Patch Tuesday this month offers fixes for a total of 77 vulnerabilities, of which 15 are marked critical, rounded out by two zero-day flaws just to make things interesting.
However, with an operating system estate as large as Microsoft’s these days, numbers don’t tell the whole story.
A good example of this is Microsoft’s Edge and Internet Explorer 11 browsers, which, including two overlaps, are patched for seven and six flaws respectively, all rated critical, and all remote code execution (RCE) flaws in the most vulnerable part of a browser, the web scripting engine.
It’s worth drawing attention to this because it’s easy to overlook the security of software bundled in Windows 10 which some users either use infrequently, or do not use at all.
As explained in previous coverage, this is particularly the case with IE 11, which many Windows 10 users don’t even realise is there but hangs around to maintain backwards compatibility. Compare that to Windows 10 64-bit version 1903, which earns only one critical, CVE-2019-1102.
The two zero days are CVE-2019-0880 and CVE-2019-1132, both Elevation of Privilege (EoP) flaws currently being exploited in the wild by unnamed threat groups. The first affects the Windows splwow64 print spooler while the second is in Win32k.
Although both are rated ‘important’, a notch down from critical, good patchers aren’t fooled by such distinctions. Most likely, all that means in practice is that they have to be used in conjunction with other flaws, the QED being that each has been detected in such scenarios (we await details from the companies that reported them).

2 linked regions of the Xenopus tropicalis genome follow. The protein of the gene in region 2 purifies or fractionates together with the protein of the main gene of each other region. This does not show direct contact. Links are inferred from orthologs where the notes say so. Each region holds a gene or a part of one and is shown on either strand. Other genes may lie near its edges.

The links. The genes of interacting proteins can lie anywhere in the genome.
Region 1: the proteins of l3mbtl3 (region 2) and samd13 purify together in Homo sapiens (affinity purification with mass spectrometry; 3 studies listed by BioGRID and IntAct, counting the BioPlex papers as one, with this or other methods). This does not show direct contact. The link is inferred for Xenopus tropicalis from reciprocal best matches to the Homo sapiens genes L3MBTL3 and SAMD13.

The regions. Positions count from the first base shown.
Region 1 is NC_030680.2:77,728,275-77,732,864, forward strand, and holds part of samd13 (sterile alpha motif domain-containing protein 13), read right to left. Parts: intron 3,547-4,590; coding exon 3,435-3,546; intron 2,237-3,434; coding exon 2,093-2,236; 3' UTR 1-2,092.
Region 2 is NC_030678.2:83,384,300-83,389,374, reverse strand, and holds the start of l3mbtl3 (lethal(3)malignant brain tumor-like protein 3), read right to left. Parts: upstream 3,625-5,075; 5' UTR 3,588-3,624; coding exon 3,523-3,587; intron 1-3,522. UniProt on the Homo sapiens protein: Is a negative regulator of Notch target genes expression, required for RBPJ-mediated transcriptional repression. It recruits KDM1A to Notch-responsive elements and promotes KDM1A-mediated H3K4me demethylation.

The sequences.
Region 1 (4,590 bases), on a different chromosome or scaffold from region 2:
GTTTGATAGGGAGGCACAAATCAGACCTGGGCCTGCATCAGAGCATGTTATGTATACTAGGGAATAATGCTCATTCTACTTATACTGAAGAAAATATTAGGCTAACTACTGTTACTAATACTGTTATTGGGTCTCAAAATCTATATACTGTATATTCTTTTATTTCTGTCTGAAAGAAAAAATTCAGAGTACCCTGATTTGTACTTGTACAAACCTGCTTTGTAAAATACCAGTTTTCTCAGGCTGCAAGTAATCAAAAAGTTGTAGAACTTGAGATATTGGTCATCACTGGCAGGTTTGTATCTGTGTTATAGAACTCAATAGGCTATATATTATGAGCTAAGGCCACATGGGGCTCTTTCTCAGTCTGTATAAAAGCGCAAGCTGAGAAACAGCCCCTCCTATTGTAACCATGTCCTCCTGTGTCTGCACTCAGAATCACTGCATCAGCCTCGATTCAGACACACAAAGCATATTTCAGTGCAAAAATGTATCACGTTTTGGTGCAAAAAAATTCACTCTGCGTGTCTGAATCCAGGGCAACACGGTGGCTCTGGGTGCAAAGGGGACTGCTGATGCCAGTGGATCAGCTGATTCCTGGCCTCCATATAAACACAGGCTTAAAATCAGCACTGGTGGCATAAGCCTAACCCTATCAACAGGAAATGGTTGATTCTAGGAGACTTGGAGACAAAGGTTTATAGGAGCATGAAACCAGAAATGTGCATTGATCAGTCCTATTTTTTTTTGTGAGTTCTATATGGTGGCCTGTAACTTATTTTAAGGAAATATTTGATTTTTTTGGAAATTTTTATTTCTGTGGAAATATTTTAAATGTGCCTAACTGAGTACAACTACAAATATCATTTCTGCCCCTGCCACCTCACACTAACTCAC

Microsoft has also patched five publicly disclosed vulnerabilities, including the CVE-2019-0865 denial-of-service bug in the SymCrypt Windows 8/10 cryptographic library, made public last month by Google’s Project Zero.
It’s become a job to keep up with the sequence of vulnerabilities (and fix bypasses) disclosed by the researcher called SandboxEscaper and this month we get another one under the moniker Polar Bear – CVE-2019-1130, also in appXSVC.
Finally, with Adobe almost taking a month off (bar three advisories affecting Dreamweaver, Experience Manager, and Bridge), the July 2019 bulletin does feature one general bug fix with a bearing on security, described by Microsoft as addressing:
An issue that may cause BitLocker to go into recovery mode if BitLocker is being provisioned at the same time as updates are being installed.
You can read more about this month’s Patch Tuesday updates on the SophosLabs blog.